Sandy Harbrecht has applied her teaching skills to the business world by incorporating a lesson plan that brings out the best in other people.
The strategy has proven remarkably successful. Paul Werth Associates, the public relations firm she took over from her father in 1985, is one of the largest firms in the Columbus area, and during her tenure, the shop has won eight Silver Anvil awards -- the Public Relations Society of America's highest award.
You are a former banker and educator who made the switch to public relations. Was it a difficult transition?
It happened such a long time ago, it seems like it was a natural thing. My father owned and operated this business, so he really was a huge help in training me, coaching me, encouraging me.
He was my mentor and he also introduced me to other good mentors early in my career with the company. I felt that the transition was made easier by people I had the opportunity to work with, who had the experience, who wanted to see me be successful.
What strategies do you use in managing your employees?
We have a philosophy, or set of values, that really underpins everything that I try to do in working with my colleagues, and that is we try to be a learning organization and we try to be an organization that brings out the best in others.
We try to keep things interesting for people that work here, keep it challenging, encourage them to stretch and to do things that might be a little bit out of their comfort zone, and provide lots of opportunities for them to work on interesting assignments.
We also encourage them to take some risks; not wild risks, but calculated risks with their abilities, and provide a work environment that is pleasant and comfortable.
How do you foster creativity within the company?
It starts by trying to recruit people who are creative or enjoy the creative process. The other piece is encouraging them to collaborate with each other.
I think the best ideas don't come from sitting in your office all by yourself all the time. You can meet with clients who value your creativity, as well as colleagues who are also creative, like the creative process and want to be in an environment where ideas are stimulated by each other.
You recently acquired the Haunty Agency. How do you position this acquisition when pitching new business?
It's helped us because the people who came with the Haunty Agency are very much aligned with our business philosophy, which is that communication is about integrating and aligning everything you do. It starts there.
From that, I think it is important for our clients to understand the quality of work that they bring to the table is on par with the quality of work that people have come to expect from our firm.
That quality message is important. If people understand that what the advertising agency brings to the table is very much in sync with what they have always valued in Paul Werth Associates, then that's the best place to start. From there, they have to get comfortable with the creative side on the Haunty agency.
Once they have the opportunity to interact with those people, they see it, believe it and get excited about it.
What is your strategy for continued growth?
We have taken on more and more national clients over the last five years. We want to keep and grow the national clients that we have. The second part is we want to selectively add national clients that are a good fit with our company.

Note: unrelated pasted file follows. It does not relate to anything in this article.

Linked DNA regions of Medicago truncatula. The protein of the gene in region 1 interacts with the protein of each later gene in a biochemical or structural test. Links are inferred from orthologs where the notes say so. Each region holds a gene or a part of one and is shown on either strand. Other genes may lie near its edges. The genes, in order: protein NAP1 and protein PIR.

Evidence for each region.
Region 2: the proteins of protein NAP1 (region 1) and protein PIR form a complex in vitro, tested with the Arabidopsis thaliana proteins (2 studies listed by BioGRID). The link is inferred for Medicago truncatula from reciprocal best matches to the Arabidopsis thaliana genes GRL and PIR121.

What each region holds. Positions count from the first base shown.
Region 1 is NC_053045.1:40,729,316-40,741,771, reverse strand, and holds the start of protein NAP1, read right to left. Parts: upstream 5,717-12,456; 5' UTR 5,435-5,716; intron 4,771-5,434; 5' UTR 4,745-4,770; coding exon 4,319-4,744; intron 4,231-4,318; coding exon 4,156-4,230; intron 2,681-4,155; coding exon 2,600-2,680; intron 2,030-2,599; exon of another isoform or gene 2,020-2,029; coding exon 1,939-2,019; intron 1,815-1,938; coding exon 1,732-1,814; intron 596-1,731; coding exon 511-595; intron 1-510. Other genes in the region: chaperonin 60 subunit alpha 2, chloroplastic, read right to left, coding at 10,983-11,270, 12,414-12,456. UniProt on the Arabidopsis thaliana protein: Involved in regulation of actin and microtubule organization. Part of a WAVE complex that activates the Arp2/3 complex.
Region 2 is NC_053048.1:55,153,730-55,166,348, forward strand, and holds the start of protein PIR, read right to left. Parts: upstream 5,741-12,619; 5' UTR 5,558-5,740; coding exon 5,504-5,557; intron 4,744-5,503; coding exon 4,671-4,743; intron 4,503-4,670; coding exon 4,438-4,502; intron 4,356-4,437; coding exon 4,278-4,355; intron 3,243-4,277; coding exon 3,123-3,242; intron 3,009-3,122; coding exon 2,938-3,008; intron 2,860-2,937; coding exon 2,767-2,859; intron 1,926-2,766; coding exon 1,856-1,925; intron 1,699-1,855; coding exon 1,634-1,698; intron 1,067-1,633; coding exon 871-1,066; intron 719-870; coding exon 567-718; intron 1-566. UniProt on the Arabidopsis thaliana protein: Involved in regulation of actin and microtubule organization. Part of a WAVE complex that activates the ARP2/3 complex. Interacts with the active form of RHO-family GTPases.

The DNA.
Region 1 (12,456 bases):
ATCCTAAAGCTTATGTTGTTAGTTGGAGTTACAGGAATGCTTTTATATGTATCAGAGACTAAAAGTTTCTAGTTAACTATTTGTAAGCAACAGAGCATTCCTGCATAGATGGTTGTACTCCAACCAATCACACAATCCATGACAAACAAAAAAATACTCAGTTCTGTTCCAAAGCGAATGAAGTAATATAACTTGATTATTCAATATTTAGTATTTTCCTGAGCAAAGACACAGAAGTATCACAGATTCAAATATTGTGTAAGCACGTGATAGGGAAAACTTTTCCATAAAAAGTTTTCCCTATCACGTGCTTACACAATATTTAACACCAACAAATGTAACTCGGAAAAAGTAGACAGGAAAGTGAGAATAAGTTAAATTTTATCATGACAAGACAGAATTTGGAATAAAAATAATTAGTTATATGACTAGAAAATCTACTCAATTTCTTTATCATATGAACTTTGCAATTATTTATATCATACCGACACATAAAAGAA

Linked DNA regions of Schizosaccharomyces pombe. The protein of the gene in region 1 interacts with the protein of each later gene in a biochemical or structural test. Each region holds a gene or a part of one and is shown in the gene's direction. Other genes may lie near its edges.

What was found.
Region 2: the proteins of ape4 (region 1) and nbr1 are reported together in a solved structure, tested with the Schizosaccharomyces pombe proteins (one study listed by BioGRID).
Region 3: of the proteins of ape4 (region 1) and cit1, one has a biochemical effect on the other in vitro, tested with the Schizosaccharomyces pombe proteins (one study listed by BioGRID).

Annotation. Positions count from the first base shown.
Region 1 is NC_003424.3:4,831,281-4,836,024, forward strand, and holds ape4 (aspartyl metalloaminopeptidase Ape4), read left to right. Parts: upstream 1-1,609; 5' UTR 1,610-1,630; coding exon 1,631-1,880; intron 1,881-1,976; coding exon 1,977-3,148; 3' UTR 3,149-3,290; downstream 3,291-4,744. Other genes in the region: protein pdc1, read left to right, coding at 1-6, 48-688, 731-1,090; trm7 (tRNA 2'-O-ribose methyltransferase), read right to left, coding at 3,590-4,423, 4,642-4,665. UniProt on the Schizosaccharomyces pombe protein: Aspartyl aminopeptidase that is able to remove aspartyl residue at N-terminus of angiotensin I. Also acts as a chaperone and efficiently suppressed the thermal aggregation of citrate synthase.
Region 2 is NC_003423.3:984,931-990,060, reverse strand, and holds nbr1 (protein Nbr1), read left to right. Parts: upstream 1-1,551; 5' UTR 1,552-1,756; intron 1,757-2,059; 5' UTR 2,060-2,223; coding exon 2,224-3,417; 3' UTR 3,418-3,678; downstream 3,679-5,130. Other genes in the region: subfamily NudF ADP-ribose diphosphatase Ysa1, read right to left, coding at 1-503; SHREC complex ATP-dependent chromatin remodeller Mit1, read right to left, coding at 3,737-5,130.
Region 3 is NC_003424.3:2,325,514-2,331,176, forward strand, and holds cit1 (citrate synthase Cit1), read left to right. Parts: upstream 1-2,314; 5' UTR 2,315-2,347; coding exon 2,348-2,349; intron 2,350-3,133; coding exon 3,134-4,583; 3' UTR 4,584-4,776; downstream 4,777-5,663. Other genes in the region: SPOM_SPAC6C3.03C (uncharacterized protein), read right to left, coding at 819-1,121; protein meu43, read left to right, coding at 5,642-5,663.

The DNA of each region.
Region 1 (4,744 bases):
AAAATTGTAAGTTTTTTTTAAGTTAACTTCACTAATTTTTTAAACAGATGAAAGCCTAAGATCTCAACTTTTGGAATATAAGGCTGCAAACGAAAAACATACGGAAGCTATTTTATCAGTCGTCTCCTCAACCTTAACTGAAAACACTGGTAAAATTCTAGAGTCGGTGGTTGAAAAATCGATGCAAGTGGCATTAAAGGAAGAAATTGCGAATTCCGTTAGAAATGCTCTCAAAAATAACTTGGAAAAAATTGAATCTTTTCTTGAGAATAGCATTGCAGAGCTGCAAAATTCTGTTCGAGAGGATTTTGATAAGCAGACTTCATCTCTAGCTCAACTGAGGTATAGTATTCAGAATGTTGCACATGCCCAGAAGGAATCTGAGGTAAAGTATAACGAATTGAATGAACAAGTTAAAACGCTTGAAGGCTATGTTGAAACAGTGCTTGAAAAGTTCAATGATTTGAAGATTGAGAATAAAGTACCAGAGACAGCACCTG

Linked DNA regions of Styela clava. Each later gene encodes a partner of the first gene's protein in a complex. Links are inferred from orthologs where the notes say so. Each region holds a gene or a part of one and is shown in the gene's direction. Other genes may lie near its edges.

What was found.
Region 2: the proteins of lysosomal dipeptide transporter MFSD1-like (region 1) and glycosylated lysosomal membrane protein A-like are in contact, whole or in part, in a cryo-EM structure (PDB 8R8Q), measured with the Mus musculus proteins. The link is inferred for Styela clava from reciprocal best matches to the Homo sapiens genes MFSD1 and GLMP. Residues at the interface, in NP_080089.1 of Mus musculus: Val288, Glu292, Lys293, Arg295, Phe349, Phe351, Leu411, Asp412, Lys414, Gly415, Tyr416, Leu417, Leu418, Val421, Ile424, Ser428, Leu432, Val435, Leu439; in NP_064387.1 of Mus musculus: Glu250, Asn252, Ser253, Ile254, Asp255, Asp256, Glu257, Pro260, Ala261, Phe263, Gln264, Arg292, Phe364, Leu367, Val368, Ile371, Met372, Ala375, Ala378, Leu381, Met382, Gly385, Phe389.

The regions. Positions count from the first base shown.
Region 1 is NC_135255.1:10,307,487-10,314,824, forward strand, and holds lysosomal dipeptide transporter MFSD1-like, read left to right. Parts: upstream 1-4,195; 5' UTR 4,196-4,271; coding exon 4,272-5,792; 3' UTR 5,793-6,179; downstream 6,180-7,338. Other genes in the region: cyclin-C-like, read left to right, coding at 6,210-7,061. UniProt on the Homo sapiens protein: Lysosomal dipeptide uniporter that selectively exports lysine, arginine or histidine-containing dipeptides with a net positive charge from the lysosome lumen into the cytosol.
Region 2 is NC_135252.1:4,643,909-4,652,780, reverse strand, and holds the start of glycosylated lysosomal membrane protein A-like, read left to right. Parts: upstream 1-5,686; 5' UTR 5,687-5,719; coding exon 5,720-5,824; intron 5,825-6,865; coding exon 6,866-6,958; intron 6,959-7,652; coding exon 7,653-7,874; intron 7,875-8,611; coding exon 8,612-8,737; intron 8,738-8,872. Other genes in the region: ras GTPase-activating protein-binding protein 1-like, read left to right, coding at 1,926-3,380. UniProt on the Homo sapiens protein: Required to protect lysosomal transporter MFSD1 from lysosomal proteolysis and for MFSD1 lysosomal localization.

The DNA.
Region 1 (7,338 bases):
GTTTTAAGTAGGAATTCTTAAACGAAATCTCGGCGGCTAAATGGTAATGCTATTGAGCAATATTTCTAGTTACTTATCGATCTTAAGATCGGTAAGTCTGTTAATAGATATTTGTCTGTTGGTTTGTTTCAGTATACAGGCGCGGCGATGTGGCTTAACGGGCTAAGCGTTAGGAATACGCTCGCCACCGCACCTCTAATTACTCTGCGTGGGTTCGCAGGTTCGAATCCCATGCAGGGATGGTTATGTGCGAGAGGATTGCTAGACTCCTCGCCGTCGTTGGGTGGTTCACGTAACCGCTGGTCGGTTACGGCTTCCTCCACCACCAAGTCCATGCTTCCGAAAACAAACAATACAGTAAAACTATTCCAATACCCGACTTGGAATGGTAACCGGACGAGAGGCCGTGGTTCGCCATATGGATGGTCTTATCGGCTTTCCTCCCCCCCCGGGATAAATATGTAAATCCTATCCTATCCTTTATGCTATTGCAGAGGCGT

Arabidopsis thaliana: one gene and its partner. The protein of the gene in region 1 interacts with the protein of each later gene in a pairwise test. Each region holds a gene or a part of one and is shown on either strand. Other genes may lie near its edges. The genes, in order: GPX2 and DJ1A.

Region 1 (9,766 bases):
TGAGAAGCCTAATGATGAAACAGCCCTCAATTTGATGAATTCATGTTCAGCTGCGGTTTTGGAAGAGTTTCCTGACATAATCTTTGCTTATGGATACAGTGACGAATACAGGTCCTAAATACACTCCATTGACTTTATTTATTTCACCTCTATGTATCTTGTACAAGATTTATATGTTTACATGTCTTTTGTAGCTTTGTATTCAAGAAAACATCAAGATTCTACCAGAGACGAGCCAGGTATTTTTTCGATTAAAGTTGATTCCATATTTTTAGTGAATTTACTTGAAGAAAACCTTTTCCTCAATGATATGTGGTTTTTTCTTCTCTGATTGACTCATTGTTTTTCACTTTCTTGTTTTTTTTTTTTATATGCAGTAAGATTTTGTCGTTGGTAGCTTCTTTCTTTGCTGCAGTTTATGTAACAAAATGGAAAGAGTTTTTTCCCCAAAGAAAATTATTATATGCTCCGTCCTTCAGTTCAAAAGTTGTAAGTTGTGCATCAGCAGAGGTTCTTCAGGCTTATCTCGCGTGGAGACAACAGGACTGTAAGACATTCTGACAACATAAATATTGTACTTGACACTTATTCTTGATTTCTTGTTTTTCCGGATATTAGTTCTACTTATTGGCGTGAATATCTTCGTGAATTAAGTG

It can be in the kind of work that they require, it can be in the way they value public relations from a strategy perspective. It's several things that make a national client a good fit for us. We don't want to add hundreds of clients, we just want to add really great clients.
What has been the most rewarding part of your job?
The most rewarding part of my job is using my business and my teaching skills to help bring out the best in other people. To see organizations succeed and have a belief that you contributed even a small part to their success is extremely gratifying, and to see people grow and flourish and prosper in our client organizations or in our company is a tremendously rewarding experience.
How to reach: Paul Werth Associates, (614) 224-8114 or www.paulwerth.com
Innovations in the banking sector have transformed the way that business is conducted. In order to fully take advantage of such technological advancements, it is imperative to partner with a bank that communicates how new products and services on the market can improve your company’s efficiencies.
“If it’s been over a year since you’ve had a conversation with your bank about new innovations and the banking services you should have at your disposal, then you are probably being underserved,” says Syd Saperstein, senior vice president, division manager of Comerica’s Special Corporate Financial Services Division.
Smart Business spoke with Saperstein about what products and services should be expected from one’s financial institution.
How would you define the term ‘underserved’ as it relates to banking?
The banking industry has grown, as all industries do, and has come up with innovations, new cost-effective services and labor-saving solutions to handle problems that businesses face in the electronic age of the 2000s. We have consolidated and developed a lot of services that used to be spread around many different banks or many departments within a bank — now they are often seamlessly available in one place. Most customers, however, have not been given a road map on how to interface with their financial institution. And most financial institutions have done a relatively poor job of educating their customers about what improvements have been made. Consequently, customers are not getting the full benefit of the banking relationship that they could.